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Oppi is about having fun giving. Handmade by Jane Trentham, every item of Oppi babywear is sewn from organic, fair trade or upcycled fabric. With each item of Oppi babywear you buy, we give to Tutela Africa; supporting family-based childcare for Mozambique's orphans and most vulnerable children.

It starts with a seed - a cotton seed

Blog posts

It starts with a seed - a cotton seed

Jane Trentham

We know that chips come from potatoes, potatoes grow in the ground, and if we are particularly interested we could probably find out exactly where in the world those potatoes were grown.

Would you know where your cotton clothes come from? Do you know what a cotton plant looks like, what colour it’s flowers are and how it's soft white cotton boll becomes your garment?

Do you know that your cotton clothes began as a tiny seed taking months to grow before any fabric weaving, stitching or manufacture even began?

Perturbed by my ignorance, I wanted to know - from field to fabric - how does my cotton shirt grow? In May I began an Oppi Cotton Diary to try and find out.

Some facts about cotton

Learn about how thirsty your T-Shirt is

  • To produce a single T-Shirt it can take around 20,000 litres of water. That's before it has even been washed at home.
  • We started wearing cotton in the UK in the early 1600s because it is a lightweight, durable, soft and breathable alternative to the heavy wool we used to wear. It remains an excellent choice for these same reasons.
  • We almost certainly don’t pay a fair price for our cotton clothes. In fact we get a bargain - it’s the cotton field and factory workers who actually pay the price. The Clean Clothes Campaign continues to work to ensure a living wage for garment workers. Personally, I now try to seek out organic or fairtrade cotton or secondhand clothing - why should others pay the price for my clothes?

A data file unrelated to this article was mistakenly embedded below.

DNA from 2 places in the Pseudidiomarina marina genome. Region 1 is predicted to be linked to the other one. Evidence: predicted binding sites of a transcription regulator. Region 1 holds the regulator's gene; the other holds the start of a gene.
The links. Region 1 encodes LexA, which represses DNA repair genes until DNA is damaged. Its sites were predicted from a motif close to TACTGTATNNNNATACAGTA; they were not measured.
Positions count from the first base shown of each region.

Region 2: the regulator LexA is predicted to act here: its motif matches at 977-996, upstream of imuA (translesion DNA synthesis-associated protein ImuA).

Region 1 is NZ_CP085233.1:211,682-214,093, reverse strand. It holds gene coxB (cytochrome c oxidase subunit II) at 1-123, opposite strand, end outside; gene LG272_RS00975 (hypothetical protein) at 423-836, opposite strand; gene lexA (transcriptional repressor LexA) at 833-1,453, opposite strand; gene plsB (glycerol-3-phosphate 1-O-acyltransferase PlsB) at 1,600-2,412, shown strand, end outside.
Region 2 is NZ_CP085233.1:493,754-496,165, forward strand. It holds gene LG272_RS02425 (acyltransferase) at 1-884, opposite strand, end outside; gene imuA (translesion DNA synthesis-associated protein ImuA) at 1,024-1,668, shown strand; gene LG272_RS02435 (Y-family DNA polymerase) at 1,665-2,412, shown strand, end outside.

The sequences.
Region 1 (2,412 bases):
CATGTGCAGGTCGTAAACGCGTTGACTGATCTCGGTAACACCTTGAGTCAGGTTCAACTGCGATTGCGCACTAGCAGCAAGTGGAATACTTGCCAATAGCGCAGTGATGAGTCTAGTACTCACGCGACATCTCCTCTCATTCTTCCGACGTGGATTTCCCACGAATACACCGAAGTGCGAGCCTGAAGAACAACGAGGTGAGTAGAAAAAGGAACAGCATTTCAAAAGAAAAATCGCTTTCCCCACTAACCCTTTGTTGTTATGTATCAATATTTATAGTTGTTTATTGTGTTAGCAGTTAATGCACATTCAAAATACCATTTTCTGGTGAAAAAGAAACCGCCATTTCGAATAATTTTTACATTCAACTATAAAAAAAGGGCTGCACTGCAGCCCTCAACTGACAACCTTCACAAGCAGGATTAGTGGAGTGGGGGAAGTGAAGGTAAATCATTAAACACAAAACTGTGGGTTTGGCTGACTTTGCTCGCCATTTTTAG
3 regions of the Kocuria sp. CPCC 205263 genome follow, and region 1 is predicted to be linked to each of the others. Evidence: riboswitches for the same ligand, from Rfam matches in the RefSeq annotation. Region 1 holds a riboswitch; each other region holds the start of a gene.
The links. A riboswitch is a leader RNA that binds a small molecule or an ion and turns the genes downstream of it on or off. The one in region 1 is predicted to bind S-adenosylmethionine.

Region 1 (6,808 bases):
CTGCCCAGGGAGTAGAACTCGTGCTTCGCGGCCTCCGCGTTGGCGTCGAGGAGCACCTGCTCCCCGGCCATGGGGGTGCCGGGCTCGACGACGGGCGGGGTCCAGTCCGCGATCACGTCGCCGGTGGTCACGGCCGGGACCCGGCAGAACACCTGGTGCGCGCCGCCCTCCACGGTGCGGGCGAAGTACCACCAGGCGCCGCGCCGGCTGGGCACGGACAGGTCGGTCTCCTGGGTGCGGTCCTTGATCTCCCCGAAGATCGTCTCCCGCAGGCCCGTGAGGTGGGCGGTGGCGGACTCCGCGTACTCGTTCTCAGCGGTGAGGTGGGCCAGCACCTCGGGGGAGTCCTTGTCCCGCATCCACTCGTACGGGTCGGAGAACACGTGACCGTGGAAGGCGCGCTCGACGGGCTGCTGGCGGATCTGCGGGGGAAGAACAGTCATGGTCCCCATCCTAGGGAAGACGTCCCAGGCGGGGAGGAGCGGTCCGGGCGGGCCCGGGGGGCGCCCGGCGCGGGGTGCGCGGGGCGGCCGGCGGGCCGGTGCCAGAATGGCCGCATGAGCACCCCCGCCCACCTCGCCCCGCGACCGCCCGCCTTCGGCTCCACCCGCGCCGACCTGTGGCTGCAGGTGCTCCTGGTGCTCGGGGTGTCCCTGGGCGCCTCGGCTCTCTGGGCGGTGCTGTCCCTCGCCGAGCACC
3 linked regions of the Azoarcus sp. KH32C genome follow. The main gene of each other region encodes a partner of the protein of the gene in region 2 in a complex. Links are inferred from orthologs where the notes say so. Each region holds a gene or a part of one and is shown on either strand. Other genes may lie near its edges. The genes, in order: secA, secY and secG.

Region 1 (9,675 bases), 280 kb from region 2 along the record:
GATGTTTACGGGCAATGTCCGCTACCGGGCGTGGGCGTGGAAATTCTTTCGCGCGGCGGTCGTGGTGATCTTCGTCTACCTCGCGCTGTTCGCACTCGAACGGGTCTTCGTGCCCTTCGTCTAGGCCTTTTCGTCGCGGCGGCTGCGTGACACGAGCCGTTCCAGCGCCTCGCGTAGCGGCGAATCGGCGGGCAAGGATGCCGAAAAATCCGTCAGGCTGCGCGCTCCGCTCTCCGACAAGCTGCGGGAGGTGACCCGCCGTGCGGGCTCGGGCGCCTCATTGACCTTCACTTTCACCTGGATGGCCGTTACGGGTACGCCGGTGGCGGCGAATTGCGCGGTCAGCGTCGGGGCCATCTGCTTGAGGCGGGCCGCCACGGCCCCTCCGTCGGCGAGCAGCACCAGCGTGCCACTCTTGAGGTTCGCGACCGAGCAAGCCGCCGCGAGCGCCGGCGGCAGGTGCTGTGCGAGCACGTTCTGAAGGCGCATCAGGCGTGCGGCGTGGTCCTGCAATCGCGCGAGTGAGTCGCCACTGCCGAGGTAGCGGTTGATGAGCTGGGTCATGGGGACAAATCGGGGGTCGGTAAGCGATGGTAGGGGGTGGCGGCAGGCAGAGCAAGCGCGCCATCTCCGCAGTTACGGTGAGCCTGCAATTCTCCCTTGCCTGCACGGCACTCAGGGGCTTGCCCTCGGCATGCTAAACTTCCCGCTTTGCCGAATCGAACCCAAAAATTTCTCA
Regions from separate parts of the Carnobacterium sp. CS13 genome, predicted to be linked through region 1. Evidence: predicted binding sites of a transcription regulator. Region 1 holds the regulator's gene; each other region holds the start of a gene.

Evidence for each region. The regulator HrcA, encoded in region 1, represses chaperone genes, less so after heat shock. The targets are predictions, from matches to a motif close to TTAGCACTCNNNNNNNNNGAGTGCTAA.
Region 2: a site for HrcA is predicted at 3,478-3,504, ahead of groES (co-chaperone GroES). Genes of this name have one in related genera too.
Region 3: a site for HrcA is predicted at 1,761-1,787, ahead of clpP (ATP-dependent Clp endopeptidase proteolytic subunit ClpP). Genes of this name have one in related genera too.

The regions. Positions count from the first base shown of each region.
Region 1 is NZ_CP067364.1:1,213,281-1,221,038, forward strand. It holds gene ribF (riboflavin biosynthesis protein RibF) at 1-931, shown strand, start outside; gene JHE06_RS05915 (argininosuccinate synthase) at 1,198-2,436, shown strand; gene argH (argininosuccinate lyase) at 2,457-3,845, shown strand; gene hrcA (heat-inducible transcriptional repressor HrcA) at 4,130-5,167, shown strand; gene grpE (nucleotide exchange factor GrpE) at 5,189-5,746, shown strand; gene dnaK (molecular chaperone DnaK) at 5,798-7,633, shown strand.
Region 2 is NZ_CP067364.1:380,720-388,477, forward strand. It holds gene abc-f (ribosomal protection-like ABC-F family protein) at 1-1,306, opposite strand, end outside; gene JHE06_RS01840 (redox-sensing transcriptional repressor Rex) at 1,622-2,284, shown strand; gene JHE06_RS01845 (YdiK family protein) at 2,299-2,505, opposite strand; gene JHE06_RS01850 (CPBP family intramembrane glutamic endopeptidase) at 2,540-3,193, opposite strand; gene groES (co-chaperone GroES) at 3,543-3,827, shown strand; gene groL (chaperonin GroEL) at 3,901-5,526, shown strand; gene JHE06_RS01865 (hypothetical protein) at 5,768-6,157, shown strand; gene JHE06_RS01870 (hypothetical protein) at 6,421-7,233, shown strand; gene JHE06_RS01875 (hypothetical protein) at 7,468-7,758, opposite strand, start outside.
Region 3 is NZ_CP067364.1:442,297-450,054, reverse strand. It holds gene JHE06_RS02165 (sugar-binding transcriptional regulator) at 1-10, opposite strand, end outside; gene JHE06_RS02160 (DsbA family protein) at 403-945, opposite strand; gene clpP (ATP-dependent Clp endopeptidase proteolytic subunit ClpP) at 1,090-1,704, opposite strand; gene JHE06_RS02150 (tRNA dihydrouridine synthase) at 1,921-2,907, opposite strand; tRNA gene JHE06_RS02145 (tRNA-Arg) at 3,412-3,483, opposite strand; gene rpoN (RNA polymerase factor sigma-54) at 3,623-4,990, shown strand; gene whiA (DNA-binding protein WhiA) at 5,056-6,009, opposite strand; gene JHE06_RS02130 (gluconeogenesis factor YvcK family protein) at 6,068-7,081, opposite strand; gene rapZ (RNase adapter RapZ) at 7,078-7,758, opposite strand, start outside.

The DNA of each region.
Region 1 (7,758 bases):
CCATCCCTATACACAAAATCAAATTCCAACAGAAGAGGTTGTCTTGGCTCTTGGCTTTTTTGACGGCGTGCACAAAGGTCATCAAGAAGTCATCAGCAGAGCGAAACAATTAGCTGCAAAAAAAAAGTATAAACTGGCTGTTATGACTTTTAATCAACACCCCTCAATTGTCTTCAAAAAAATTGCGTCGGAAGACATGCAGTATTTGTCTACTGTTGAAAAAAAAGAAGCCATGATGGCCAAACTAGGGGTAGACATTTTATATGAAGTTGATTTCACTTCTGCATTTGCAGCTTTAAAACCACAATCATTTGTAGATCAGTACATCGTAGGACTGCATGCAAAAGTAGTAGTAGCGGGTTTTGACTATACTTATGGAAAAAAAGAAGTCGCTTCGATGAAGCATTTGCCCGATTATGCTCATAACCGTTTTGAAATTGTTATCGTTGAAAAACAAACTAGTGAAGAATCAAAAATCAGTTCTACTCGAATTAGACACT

• I've still yet to found out how many cotton plants it would take to make a single T-Shirt. My quest continues.

Oppi Cotton Diary

Take a look at the cotton journey I've been on.

Weeks 2-3

Hoping for a warm summer I planted my seeds in early May. It took 2-3 weeks for 3 of the 8 seeds to germinate. The other 5 never did.

Weeks 4-5

In the time it's taken for my cotton plants to reach just 6cm tall many high street stores will have introduced you to new garments.  They will have tried to tell you that you need the latest range. With cotton used in nearly half of our clothing, it makes me really think how sustainable is fast fashion?

Weeks 6-7

The warm weather and long July days gave my plants a growth spurt. I continued to learn more about the impact the fashion industry has on communities today, what will happen if we don't change things for the future and I visited Bath's Fashion Museum to get some perspective on cotton clothing of the past. 

Weeks 8-11

Despite their continued growth, the cotton plants should have been flowering in August. But this is England, so it took a bit longer. I had to wait until September.

Weeks 12-15

Finally in September the first flowers came. They emerged, swirling their petals from a protective leaf cocoon. Initially white and then within 24 hours, as they were pollenated, a pink hue appeared. 

Weeks 16 - 18

Before long the whole flower was deep pink before it closed up again, a little limper than when it began.

Weeks 19 - today

It's now November. Cotton growing countries would have harvested fields of soft white cotton balls by now. But the weather here has turned cold, and the days are short. The leaves are changing colour and are dropping. There are no signs of cotton bolls. I thought my plants had reached the end of their life, until I learned that they are a perennial plant, despite the industry treating them as an annual commodity. 

Hidden inside the leafy cocoon is a fruit that's still growing (albeit probably too slowly). Once that fruit is large enough it will open and out will burst a soft cotton ball. I'll just have to continue waiting to see if my plants make it that far.